“They [the MSOs] need an encryption technology that is agnostic,” said Widevine senior vice president of marketing and sales John Hoskins.
The second hiccup comes from Widevine’s Virtual SmartCard, which is an AES 128-bit encryption data stream. Most of Motorola Inc. or Scientfic-Atlanta Inc.’s 2000-level set-tops couldn’t handle a bit rate that high, Hoskins said.
But more advanced set-top models, like Motorola’s 5000 platform and S-A’s 4200 and 8000 Explorer series, could accommodate such speeds, Baker said.
So Widevine’s sweet spot may be several years in coming, as operators migrate to all-digital networks — or at least to Sony Passage — and also deploy more high-level set-tops for HDTV and DVR.
But armed with $40 million in funding, plus revenues from several Internet-protocol television deployments with overseas telcos, Widevine can afford to be somewhat patient.
At the same time, Baker said there is increasing interest among cable companies about what Widevine can do for them.
Formed five years ago, Widevine has spent most of its time since 1999 meeting with cable operators and Hollywood studios, trying to bridge the gap between the two groups on security issues.
It’s had some help from its venture capital partners, including Constellation Ventures, a Bear Stearns Asset Management venture-capital fund. NBC, Viacom Inc., Sony, Time Warner Cable and Vivendi Universal S.A. are among the companies that have helped to fund either Constellation or other VC funds that have backed Widevine. That’s led to regular meetings with content players over the years, and a better understanding what’s critical to Hollywood as well as MSOs, Baker said.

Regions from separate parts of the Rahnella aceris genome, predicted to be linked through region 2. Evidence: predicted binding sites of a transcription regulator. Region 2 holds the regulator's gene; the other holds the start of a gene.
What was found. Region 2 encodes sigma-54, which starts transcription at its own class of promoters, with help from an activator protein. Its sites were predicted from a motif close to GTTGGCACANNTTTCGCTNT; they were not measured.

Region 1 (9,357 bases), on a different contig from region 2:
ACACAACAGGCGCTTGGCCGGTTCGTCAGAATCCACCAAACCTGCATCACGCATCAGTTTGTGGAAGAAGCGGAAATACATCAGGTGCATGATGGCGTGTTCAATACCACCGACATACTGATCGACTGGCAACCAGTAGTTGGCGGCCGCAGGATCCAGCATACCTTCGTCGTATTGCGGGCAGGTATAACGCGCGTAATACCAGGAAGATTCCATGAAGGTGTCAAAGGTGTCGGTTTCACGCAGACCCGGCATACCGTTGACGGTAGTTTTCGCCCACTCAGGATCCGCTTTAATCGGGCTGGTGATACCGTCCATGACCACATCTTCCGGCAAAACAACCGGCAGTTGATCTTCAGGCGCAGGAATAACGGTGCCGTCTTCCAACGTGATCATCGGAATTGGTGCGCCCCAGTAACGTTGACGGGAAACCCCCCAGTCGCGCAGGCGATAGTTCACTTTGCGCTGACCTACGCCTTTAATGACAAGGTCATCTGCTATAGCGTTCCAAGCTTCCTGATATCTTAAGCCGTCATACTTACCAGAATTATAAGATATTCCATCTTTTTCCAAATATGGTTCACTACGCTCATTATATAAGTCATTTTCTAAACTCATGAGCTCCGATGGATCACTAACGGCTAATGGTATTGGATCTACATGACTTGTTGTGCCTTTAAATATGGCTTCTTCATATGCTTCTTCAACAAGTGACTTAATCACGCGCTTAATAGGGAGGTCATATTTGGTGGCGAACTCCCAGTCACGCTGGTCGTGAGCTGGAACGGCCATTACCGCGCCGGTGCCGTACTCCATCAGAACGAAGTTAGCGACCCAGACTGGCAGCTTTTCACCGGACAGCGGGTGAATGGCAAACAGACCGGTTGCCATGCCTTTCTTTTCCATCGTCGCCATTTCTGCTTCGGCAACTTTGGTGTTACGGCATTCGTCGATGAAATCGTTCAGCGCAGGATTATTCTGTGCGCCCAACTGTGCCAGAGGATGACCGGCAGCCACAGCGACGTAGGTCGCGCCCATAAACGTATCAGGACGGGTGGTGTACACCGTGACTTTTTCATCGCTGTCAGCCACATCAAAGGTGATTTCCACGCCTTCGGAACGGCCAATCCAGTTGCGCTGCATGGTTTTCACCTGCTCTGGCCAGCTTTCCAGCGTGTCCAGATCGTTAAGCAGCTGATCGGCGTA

For instance, MSOs want more timely VOD windows, but until Hollywood is satisfied that adequate security is in place — not to mention marketing might — day-and-date releases remain tough to negotiate.
At the same time, MSOs don’t want to agree to security measures that place content owners in the driver’s seat.
Widevine believes its software can create a bridge between the two groups. “We’re designing a product that meets both their needs,” Baker said.
One benefit of the Virtual SmartCard, Baker said, is that software updates can be pushed from the headend. Physical smart cards, which are used in the DBS space, can be vulnerable to hackers. (Physical smart cards are also the road cable is walking down with its one-way and two-way plug-and-play deals.)
If a system is cracked, DBS suppliers have to produce new smart cards and send them out, a both costly and time-consuming process.
The company also believes it can address the legacy set-top issue by ensuring Hollywood that its “persistent encryption” software would extend to edge quadrature amplitude modulation devices for legacy set-tops, like the DCT 2000 and Explorer 2200 series. That would ensure that movies which flow through the IP backbone would still be “persistently encrypted” down to the QAM, where Widevine software would decrypt the content headed for 2000 and 2200 series boxes. If a movie were ordered from a DCT 5000 or Explorer 8000 box, it would remain encrypted, all the way to the set-top.
Widevine’s software also extends to the content within set-tops, including DVRs. Baker said that prevents someone from sending content from a DVR to the public Internet for file-sharing purposes.